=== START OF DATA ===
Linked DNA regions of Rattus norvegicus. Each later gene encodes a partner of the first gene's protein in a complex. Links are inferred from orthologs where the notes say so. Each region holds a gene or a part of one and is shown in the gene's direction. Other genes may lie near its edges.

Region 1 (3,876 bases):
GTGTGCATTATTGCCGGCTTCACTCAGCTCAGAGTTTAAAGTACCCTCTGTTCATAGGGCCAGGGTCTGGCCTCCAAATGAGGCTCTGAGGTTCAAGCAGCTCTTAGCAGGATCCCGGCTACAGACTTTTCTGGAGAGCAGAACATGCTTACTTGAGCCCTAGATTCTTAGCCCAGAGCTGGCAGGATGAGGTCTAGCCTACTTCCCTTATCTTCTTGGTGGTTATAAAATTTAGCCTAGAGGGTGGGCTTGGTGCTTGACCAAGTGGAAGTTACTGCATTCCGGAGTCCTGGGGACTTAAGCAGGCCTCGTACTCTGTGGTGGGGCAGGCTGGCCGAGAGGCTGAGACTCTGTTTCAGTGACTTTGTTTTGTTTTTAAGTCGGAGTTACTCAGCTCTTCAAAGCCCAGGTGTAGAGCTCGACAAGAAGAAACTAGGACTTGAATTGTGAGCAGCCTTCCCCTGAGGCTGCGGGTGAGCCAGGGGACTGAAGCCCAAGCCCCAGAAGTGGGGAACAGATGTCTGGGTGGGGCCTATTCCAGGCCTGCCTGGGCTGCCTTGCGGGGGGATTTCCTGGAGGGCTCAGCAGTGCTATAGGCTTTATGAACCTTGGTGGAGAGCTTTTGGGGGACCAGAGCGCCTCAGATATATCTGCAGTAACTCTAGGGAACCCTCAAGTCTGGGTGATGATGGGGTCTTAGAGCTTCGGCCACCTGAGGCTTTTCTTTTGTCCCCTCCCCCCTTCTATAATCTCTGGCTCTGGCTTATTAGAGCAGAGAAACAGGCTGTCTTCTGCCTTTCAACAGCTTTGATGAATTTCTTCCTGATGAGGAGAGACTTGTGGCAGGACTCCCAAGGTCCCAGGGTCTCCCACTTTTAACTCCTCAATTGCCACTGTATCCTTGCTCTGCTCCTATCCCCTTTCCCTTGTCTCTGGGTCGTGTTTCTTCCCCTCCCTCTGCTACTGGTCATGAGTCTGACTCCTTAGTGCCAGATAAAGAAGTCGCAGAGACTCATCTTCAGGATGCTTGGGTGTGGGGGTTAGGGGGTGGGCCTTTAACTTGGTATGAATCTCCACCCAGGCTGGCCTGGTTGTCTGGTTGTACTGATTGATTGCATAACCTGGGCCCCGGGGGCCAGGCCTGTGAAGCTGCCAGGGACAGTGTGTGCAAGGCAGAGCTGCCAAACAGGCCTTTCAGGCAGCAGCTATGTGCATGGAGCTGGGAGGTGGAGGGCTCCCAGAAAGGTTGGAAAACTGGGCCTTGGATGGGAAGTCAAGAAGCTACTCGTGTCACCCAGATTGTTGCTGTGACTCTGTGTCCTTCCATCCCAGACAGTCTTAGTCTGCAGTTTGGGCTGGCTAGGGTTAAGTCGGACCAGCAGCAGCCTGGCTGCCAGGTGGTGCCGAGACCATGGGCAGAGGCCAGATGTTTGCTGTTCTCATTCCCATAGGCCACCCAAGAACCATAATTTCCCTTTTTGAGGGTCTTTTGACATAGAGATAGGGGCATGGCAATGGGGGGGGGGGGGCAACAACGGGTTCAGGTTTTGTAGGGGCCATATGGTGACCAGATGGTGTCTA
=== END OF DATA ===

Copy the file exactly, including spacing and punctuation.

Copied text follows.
Linked DNA regions of Rattus norvegicus. Each later gene encodes a partner of the first gene's protein in a complex. Links are inferred from orthologs where the notes say so. Each region holds a gene or a part of one and is shown in the gene's direction. Other genes may lie near its edges.

Region 1 (3,876 bases):
GTGTGCATTATTGCCGGCTTCACTCAGCTCAGAGTTTAAAGTACCCTCTGTTCATAGGGCCAGGGTCTGGCCTCCAAATGAGGCTCTGAGGTTCAAGCAGCTCTTAGCAGGATCCCGGCTACAGACTTTTCTGGAGAGCAGAACATGCTTACTTGAGCCCTAGATTCTTAGCCCAGAGCTGGCAGGATGAGGTCTAGCCTACTTCCCTTATCTTCTTGGTGGTTATAAAATTTAGCCTAGAGGGTGGGCTTGGTGCTTGACCAAGTGGAAGTTACTGCATTCCGGAGTCCTGGGGACTTAAGCAGGCCTCGTACTCTGTGGTGGGGCAGGCTGGCCGAGAGGCTGAGACTCTGTTTCAGTGACTTTGTTTTGTTTTTAAGTCGGAGTTACTCAGCTCTTCAAAGCCCAGGTGTAGAGCTCGACAAGAAGAAACTAGGACTTGAATTGTGAGCAGCCTTCCCCTGAGGCTGCGGGTGAGCCAGGGGACTGAAGCCCAAGCCCCAGAAGTGGGGAACAGATGTCTGGGTGGGGCCTATTCCAGGCCTGCCTGGGCTGCCTTGCGGGGGGATTTCCTGGAGGGCTCAGCAGTGCTATAGGCTTTATGAACCTTGGTGGAGAGCTTTTGGGGGACCAGAGCGCCTCAGATATATCTGCAGTAACTCTAGGGAACCCTCAAGTCTGGGTGATGATGGGGTCTTAGAGCTTCGGCCACCTGAGGCTTTTCTTTTGTCCCCTCCCCCCTTCTATAATCTCTGGCTCTGGCTTATTAGAGCAGAGAAACAGGCTGTCTTCTGCCTTTCAACAGCTTTGATGAATTTCTTCCTGATGAGGAGAGACTTGTGGCAGGACTCCCAAGGTCCCAGGGTCTCCCACTTTTAACTCCTCAATTGCCACTGTATCCTTGCTCTGCTCCTATCCCCTTTCCCTTGTCTCTGGGTCGTGTTTCTTCCCCTCCCTCTGCTACTGGTCATGAGTCTGACTCCTTAGTGCCAGATAAAGAAGTCGCAGAGACTCATCTTCAGGATGCTTGGGTGTGGGGGTTAGGGGGTGGGCCTTTAACTTGGTATGAATCTCCACCCAGGCTGGCCTGGTTGTCTGGTTGTACTGATTGATTGCATAACCTGGGCCCCGGGGGCCAGGCCTGTGAAGCTGCCAGGGACAGTGTGTGCAAGGCAGAGCTGCCAAACAGGCCTTTCAGGCAGCAGCTATGTGCATGGAGCTGGGAGGTGGAGGGCTCCCAGAAAGGTTGGAAAACTGGGCCTTGGATGGGAAGTCAAGAAGCTACTCGTGTCACCCAGATTGTTGCTGTGACTCTGTGTCCTTCCATCCCAGACAGTCTTAGTCTGCAGTTTGGGCTGGCTAGGGTTAAGTCGGACCAGCAGCAGCCTGGCTGCCAGGTGGTGCCGAGACCATGGGCAGAGGCCAGATGTTTGCTGTTCTCATTCCCATAGGCCACCCAAGAACCATAATTTCCCTTTTTGAGGGTCTTTTGACATAGAGATAGGGGCATGGCAATGGGGGGGGGGGGGCAACAACGGGTTCAGGTTTTGTAGGGGCCATATGGTGACCAGATGGTGTCTA